The Rise of the House of Usher

Usher’s Passing by Robert R. McCammon (1984): There’s more than a whiff of the Southern Gothic about the writing of McCammon (an Alabama native). It doesn’t come out in his prose, which has remained sturdy and serviceable throughout his career, but in the plots and characters, which can sometimes jostle with one another in odd, baroque ways. There’s about three novels’ worth of plot and characters in Usher’s Passing. It’s about half-a-novel too much, but I was never bored.

After a prologue that establishes Edgar Allan Poe as having based “The Fall of the House of Usher” on a real American family of arms dealers, the novel leaps to the (then) present day of 1984. The patriarch of the Usher family is dying of a peculiar, terrible ailment that only Ushers get. Two of the three heirs are jostling for position, while the third, horror novelist Rix, really just wants to be left alone as he mourns the recent suicide of his wife.

But Rix will come home to Usherland, the Usher family complex that somehow keeps the Ushers unnaturally young-looking so long as they live on its grounds.

Once home, Rix begins to work on a secret history of the Ushers in the hopes that such a book about the immensely secretive clan will jumpstart his faltering writing career. Meanwhile, in the poverty-wracked homes that surround Usherland, a boy searches for his stolen brother. A mythical being called the Pumpkin Man has supposedly been stealing children from the countryside surrounding Usherland for generations. A mythical, giant snake-panther hybrid called Greediguts has been terrorizing the woods for just about as long. A mysterious old man with what appear to be magical powers lives in the ruins of a devastated, forgotten town whose crumbled walls are branded with Hiroshima shadows, at the top of the area’s highest hill.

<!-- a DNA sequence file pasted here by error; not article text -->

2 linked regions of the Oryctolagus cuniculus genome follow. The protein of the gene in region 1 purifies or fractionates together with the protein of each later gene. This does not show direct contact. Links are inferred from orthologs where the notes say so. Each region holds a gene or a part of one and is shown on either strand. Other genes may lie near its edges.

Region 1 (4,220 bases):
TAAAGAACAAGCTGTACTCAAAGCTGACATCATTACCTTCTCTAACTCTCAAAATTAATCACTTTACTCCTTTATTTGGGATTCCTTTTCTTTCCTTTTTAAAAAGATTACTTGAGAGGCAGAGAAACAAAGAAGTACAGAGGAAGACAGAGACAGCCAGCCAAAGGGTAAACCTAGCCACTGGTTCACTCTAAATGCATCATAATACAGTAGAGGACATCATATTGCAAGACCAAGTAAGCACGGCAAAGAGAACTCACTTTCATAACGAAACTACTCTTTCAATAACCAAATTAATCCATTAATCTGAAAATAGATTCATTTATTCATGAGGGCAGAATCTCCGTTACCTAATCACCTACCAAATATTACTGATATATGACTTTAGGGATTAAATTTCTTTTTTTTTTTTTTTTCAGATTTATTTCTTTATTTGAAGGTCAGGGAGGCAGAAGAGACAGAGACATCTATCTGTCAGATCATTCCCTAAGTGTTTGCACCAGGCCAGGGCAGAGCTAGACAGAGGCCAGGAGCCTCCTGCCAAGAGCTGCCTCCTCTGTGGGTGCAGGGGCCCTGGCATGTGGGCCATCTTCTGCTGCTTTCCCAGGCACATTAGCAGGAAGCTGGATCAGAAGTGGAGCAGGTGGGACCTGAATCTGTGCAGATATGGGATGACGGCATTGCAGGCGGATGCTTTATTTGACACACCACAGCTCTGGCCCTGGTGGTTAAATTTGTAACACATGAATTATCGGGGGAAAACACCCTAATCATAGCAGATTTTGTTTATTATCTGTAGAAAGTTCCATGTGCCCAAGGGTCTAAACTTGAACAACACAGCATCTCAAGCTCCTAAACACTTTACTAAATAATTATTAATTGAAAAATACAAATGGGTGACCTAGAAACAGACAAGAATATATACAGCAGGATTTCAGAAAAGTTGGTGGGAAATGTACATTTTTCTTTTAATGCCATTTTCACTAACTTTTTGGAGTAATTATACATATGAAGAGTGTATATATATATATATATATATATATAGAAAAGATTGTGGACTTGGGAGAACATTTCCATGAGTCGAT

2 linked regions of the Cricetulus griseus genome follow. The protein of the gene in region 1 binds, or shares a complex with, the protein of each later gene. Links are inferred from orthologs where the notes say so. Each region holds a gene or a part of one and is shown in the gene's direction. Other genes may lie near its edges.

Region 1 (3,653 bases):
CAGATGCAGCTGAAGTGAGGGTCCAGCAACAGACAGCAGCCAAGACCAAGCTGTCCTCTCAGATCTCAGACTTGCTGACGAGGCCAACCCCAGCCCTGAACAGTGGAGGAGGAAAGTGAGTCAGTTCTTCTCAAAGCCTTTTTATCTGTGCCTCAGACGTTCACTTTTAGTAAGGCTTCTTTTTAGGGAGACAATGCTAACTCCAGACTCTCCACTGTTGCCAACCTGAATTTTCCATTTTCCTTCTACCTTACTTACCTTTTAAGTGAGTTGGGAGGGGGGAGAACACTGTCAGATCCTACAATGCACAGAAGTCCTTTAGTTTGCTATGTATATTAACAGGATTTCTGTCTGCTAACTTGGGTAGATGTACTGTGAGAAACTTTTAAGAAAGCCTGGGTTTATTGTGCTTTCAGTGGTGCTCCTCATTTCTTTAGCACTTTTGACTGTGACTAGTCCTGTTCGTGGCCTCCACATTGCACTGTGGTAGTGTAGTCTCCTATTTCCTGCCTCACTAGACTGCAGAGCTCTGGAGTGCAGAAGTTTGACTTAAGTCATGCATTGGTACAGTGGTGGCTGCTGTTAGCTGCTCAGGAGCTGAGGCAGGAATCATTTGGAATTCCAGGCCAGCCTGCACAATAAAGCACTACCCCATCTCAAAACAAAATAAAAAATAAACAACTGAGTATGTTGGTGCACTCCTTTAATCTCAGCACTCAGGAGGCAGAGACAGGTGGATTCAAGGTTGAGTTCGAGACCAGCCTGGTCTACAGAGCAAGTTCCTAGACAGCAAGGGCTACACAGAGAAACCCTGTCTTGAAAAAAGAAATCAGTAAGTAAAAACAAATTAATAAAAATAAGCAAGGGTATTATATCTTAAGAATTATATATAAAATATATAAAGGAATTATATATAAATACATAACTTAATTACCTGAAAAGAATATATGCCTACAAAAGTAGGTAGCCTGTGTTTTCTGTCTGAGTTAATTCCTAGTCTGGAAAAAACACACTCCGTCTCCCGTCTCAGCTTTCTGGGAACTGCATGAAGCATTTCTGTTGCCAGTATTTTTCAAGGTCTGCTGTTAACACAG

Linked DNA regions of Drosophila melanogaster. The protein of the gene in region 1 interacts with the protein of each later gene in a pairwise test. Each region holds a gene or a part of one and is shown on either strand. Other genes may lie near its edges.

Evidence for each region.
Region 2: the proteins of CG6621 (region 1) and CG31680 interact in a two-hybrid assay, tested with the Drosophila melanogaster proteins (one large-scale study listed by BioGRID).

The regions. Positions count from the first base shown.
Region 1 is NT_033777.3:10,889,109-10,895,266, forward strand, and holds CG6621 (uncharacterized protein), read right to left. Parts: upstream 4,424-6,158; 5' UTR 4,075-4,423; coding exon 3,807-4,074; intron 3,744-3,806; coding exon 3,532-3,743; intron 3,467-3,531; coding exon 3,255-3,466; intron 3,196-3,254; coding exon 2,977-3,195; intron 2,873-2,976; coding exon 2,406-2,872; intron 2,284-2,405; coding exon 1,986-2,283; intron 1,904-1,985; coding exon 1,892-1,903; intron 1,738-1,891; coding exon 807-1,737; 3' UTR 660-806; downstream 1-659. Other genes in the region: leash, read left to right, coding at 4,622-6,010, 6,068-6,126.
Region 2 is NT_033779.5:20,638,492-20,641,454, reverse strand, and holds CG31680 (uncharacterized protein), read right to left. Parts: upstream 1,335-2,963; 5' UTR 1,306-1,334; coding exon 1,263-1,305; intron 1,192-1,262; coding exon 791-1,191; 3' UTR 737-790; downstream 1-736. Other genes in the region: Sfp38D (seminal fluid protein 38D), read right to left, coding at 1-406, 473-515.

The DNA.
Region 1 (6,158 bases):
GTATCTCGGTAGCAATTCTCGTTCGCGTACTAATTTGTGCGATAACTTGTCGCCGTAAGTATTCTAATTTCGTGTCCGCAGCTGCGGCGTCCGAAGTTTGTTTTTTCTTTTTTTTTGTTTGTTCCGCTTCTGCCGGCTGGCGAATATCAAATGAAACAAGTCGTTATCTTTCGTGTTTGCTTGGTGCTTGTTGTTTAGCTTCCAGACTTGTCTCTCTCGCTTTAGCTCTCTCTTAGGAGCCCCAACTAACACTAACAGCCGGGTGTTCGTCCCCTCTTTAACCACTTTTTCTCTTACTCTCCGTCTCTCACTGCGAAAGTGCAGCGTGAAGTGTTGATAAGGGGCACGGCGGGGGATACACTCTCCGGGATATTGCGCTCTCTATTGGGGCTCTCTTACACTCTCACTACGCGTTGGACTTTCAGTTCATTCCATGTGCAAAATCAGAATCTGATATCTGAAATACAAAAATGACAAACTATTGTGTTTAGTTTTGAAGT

Something lurks inside the original, now-abandoned, gigantic, Winchester-House-like Usher mansion — abandoned decades ago but still dominating the landscape. Sometimes people who go into the mansion never come out. There are stories of strange earthquakes, comets falling on the mountains, people possessed of magical powers. The fate of the Usher patriarch is always terrible. And the current Usher patriarch is secretively creating a new, devastating weapons system for the U.S. government.

And that’s the set-up. Mostly. There are a couple of other subplots that ultimately feed back into the main narrative. McCammon gives us a wealth of creepy historical incident and a number of sharply drawn, sympathetic characters, most prominently Rix and the boy searching for his brother. It all fits together nicely, this story of Gothic horror and nuclear terror and family secrets. Recommended.

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